Could Trofinetide be the first drug to be approved specifically to treat Rett syndrome?
On 7th December 2021, Neuren announced positive ‘top line’ results for from the Phase 3 trial in Rett syndrome. The drug had met both it’s endpoints demonstrating an improvement on the Rett Syndrome Behaviour Questionnaire and the Clinical Global Impression of Improvement. It also met the key secondary endpoint demonstrating statistically significant improvement over placebo in the caregiver scale of ability to communicate.
You can read the full press release here.
We asked our colleagues on the Scientific Advisory Board for their response to this news.
Jean-Christophe Roux tells us a bit more about how the drug works and what happens next:
‘Trofinetide (NNZ-2566), represents a synthetic analogue of a naturally occurring neurotrophic peptide, which is the terminal tripeptide of IGF-1 produced by brain. Two papers previously showed that treatment with insulin-like growth factor 1 (IGF1) can alleviate symptoms in MECP2-deficient mouse models of Rett syndrome. Despite these results, a chronic use of IGF1 from a therapeutic point of view seems difficult because IGF1 produces important side effects. Trofinetide is N-terminus tripeptide, Glycine-Proline-Glutamate (GPE) and it has been shown to be neuroprotective in animal models of brain injury (traumatic brain injury). In penetrating ballistic-like brain injury, it significantly decreases injury-induced upregulation of inflammatory cytokines including TNF-α, IFN-γ, and IL-6. However, the mechanism by which NNZ-2566 acts has yet to be determined. Trofinetide is a slightly modified form of GPE that is much more effective and lasts longer in the bloodstream. It also is easy to store and can be administered orally, unlike GPE or IGF-1, which can be administered only with an injection.
In this Phase 3 clinical trial, Neuren reported that its partner for Trofinetide in North America, Acadia Pharmaceuticals, announced positive top-line results from the Phase 3 Lavender™ study evaluating the efficacy and safety of Trofinetide in 187 girls and young women aged 5-20 years with Rett syndrome. With the exception of some relatively mild side effects (diarrhoea and vomiting) Trofinetide given to a group of Rett girls seems to improve some attention or communication functions. The study involved 187 girls with a placebo group for 12 weeks. The evaluation was done with behavioral scales 1) the Communication and Symbolic Behavior Scales Developmental Profile™ Infant-Toddler Checklist-Social composite score and 2) the Clinical Global Impression-Improvement score. These results are encouraging with only one small drawback related to the fact that in addition to the evaluation scales some quantitative values could complete this study. Currently an application for approval with the Food and Drug Administration agency (FDA) in America is underway for 2022 but we have no information on a possible application in Europe to European Medicines Agency (EMA).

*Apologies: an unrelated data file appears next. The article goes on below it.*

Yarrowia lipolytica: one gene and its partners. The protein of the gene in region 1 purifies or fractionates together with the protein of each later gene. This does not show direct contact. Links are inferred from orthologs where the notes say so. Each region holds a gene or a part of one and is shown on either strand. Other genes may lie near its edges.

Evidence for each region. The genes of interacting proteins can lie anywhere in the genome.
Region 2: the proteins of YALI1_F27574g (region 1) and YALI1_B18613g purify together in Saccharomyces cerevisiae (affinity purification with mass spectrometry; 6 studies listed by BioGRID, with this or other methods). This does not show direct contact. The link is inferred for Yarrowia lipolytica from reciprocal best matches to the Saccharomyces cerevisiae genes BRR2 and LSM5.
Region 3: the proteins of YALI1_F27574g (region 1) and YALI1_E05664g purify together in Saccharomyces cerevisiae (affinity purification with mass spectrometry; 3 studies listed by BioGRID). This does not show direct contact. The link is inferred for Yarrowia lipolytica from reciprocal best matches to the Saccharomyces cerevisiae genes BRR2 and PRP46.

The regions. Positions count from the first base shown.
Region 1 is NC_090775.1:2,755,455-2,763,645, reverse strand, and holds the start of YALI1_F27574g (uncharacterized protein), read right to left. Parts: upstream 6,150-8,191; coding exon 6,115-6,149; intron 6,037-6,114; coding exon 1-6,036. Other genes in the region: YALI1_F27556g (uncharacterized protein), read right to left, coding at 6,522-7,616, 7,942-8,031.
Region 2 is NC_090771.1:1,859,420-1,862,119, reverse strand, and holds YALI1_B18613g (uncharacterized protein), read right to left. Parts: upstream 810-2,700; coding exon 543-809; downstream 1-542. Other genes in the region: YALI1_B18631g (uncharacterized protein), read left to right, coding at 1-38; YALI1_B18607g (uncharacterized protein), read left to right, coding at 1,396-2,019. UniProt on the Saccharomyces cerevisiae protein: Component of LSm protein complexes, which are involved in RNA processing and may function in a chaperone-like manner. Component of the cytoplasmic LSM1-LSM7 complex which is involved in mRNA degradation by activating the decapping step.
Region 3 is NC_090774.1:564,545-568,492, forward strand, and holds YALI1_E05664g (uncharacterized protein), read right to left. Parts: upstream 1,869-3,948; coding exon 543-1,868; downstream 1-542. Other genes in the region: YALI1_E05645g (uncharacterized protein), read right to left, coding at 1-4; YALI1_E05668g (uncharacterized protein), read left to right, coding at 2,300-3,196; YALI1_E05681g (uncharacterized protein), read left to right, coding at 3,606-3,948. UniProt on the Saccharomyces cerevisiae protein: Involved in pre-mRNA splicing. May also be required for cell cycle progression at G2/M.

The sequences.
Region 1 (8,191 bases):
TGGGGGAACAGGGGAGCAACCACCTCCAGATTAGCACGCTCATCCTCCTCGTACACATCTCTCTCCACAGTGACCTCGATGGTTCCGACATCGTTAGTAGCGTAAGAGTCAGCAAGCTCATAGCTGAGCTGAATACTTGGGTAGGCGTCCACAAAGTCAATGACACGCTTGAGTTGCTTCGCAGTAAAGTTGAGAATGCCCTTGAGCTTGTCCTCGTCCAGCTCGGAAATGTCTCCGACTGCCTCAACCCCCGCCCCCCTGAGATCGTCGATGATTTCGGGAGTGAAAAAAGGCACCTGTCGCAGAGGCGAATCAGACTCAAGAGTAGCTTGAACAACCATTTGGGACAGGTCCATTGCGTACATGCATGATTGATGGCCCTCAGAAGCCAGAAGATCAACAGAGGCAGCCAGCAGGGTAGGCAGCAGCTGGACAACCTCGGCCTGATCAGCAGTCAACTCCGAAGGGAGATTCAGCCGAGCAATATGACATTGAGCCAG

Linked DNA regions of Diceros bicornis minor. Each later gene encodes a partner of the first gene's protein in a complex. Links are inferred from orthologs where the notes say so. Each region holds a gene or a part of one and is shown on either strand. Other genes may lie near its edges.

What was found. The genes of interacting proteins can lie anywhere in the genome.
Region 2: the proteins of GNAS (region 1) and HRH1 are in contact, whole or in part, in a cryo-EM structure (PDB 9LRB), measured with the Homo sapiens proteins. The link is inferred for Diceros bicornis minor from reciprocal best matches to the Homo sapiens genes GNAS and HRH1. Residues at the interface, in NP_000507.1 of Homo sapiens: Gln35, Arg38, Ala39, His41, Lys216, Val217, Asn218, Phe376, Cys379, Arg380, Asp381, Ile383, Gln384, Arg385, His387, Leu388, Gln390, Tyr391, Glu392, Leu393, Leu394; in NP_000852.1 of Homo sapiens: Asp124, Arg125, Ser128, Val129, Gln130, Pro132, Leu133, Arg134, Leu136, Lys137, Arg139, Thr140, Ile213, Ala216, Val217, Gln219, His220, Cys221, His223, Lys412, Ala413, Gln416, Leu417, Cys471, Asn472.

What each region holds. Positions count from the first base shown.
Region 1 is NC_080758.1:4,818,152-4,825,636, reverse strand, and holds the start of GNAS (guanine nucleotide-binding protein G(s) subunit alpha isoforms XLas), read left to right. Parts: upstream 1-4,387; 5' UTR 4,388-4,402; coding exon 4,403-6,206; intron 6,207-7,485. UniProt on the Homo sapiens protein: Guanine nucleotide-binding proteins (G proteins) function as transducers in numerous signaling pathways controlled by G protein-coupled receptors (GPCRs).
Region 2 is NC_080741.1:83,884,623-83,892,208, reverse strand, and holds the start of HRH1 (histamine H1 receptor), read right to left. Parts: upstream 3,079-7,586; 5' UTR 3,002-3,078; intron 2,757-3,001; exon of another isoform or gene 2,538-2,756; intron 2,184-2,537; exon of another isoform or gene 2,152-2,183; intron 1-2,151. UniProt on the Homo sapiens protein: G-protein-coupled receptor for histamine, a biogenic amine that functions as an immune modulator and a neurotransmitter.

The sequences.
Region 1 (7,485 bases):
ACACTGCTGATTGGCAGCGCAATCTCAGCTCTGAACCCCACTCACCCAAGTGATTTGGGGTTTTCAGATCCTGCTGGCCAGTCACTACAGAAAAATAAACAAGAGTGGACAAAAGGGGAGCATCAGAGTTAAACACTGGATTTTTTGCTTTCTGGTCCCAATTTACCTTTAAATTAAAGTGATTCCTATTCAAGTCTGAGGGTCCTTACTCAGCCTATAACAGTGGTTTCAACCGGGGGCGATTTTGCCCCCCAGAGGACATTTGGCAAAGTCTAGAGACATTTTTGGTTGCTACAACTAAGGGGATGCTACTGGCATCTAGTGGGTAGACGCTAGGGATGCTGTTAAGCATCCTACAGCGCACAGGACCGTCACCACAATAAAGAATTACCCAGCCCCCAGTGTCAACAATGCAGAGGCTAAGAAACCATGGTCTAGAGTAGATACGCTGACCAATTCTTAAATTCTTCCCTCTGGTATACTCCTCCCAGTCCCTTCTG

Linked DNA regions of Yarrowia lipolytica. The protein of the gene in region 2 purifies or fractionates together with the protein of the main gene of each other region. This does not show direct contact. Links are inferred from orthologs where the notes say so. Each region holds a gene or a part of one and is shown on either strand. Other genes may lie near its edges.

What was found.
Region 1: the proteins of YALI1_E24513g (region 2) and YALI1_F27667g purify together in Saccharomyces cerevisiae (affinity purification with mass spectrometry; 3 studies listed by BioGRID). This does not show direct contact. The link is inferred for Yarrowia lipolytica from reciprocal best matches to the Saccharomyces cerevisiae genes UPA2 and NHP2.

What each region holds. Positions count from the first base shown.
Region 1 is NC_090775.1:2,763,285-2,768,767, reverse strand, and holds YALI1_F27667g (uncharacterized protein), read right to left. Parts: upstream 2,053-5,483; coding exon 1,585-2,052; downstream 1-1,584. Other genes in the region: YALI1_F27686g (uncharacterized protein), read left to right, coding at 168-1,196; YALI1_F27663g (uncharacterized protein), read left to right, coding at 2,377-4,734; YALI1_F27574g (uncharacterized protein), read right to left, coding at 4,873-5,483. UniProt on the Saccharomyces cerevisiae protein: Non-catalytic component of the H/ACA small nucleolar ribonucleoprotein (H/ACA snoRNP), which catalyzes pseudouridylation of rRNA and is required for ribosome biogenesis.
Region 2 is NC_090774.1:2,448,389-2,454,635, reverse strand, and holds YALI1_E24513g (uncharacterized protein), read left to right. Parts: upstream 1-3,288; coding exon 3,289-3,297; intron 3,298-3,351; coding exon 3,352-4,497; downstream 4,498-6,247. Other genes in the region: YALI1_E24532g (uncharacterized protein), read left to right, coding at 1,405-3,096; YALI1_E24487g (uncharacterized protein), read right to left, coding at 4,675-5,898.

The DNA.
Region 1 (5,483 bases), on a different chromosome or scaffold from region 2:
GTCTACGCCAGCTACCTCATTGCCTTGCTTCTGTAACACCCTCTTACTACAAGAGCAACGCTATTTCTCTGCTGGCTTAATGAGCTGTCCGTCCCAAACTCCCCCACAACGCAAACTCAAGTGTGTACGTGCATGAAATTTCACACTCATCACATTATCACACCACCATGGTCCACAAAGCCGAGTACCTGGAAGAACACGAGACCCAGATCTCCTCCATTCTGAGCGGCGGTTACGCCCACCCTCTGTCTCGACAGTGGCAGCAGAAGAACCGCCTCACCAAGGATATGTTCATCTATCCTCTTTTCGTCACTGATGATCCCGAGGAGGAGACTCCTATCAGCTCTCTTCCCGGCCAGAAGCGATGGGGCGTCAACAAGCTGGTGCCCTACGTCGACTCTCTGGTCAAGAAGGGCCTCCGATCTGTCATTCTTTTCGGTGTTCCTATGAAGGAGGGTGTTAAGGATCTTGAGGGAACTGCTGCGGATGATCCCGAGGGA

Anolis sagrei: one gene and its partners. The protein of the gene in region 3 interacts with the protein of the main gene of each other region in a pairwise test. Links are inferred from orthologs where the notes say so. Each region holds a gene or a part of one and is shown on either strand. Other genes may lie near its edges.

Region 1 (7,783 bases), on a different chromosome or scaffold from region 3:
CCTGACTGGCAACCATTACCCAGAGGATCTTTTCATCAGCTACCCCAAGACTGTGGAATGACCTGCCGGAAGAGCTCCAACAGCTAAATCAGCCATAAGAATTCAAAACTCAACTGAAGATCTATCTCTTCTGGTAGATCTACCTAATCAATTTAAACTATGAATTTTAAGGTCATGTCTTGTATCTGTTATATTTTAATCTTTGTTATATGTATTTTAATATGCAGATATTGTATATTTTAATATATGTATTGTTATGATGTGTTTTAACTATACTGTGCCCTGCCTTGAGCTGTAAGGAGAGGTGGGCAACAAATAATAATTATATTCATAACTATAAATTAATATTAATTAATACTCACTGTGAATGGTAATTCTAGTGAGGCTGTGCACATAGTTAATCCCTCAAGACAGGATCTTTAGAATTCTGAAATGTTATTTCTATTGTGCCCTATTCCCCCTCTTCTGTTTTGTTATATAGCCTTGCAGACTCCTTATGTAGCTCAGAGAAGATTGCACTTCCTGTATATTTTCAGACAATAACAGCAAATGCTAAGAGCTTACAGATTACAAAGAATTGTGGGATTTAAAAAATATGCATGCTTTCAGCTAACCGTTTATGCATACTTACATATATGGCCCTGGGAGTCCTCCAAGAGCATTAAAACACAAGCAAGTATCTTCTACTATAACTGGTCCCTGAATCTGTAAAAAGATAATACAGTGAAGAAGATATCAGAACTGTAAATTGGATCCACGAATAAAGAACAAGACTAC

We understand that Acadia has licensed Trofinetide from Neuren for the US/maybe North America, but Neuren retains the rights for Trofinetide for Rett syndrome in the rest of the world. Therefore, it will be Neuren who would apply to the EMA for use in Europe.